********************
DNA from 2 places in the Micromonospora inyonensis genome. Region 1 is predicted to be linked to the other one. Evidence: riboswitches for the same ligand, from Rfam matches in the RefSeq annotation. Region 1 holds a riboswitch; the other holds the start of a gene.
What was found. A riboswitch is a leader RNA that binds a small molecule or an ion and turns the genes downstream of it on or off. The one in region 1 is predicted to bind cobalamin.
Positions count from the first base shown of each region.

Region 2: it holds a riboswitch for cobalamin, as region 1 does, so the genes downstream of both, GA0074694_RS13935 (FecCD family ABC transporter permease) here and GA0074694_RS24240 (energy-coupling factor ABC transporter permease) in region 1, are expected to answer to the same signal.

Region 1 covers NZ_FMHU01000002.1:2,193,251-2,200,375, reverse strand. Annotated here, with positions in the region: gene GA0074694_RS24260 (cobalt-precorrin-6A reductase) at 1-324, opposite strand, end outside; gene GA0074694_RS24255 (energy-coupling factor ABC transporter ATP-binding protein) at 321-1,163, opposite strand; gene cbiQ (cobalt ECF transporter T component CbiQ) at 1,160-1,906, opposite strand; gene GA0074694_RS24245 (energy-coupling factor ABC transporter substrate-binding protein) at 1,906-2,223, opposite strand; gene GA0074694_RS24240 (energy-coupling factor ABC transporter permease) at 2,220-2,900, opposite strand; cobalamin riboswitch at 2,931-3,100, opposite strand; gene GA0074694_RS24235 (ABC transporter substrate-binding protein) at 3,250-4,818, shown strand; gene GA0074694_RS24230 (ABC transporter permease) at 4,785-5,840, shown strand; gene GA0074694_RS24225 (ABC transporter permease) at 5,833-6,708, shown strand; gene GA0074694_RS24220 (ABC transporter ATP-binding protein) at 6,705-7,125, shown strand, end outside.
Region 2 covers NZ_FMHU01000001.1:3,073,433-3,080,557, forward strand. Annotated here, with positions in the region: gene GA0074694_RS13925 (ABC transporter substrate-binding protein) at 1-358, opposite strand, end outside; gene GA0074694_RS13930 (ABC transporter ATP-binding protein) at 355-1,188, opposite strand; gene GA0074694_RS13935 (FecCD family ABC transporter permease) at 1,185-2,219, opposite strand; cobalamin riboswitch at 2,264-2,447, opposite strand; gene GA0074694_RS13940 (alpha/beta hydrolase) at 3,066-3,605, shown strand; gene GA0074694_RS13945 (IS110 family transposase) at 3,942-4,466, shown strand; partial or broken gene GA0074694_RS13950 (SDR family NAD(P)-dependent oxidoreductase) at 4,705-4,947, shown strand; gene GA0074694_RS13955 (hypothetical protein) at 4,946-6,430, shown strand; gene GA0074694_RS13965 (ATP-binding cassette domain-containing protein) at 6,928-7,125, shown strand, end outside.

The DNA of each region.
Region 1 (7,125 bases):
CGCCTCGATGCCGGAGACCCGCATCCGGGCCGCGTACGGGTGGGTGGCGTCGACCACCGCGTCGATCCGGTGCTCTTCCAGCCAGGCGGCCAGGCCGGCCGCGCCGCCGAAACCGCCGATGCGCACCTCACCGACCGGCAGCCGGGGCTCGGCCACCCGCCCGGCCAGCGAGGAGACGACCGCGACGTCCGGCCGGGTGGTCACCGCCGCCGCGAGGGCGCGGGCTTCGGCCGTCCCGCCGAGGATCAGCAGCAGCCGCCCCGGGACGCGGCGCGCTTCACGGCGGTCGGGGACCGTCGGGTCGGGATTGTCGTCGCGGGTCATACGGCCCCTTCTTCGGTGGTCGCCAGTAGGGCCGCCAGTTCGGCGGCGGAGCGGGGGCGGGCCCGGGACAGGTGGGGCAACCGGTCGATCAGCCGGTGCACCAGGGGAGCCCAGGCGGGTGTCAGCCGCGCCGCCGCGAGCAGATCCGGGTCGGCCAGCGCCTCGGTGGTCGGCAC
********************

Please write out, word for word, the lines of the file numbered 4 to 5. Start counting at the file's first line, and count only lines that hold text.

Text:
Region 2: it holds a riboswitch for cobalamin, as region 1 does, so the genes downstream of both, GA0074694_RS13935 (FecCD family ABC transporter permease) here and GA0074694_RS24240 (energy-coupling factor ABC transporter permease) in region 1, are expected to answer to the same signal.

Region 1 covers NZ_FMHU01000002.1:2,193,251-2,200,375, reverse strand. Annotated here, with positions in the region: gene GA0074694_RS24260 (cobalt-precorrin-6A reductase) at 1-324, opposite strand, end outside; gene GA0074694_RS24255 (energy-coupling factor ABC transporter ATP-binding protein) at 321-1,163, opposite strand; gene cbiQ (cobalt ECF transporter T component CbiQ) at 1,160-1,906, opposite strand; gene GA0074694_RS24245 (energy-coupling factor ABC transporter substrate-binding protein) at 1,906-2,223, opposite strand; gene GA0074694_RS24240 (energy-coupling factor ABC transporter permease) at 2,220-2,900, opposite strand; cobalamin riboswitch at 2,931-3,100, opposite strand; gene GA0074694_RS24235 (ABC transporter substrate-binding protein) at 3,250-4,818, shown strand; gene GA0074694_RS24230 (ABC transporter permease) at 4,785-5,840, shown strand; gene GA0074694_RS24225 (ABC transporter permease) at 5,833-6,708, shown strand; gene GA0074694_RS24220 (ABC transporter ATP-binding protein) at 6,705-7,125, shown strand, end outside.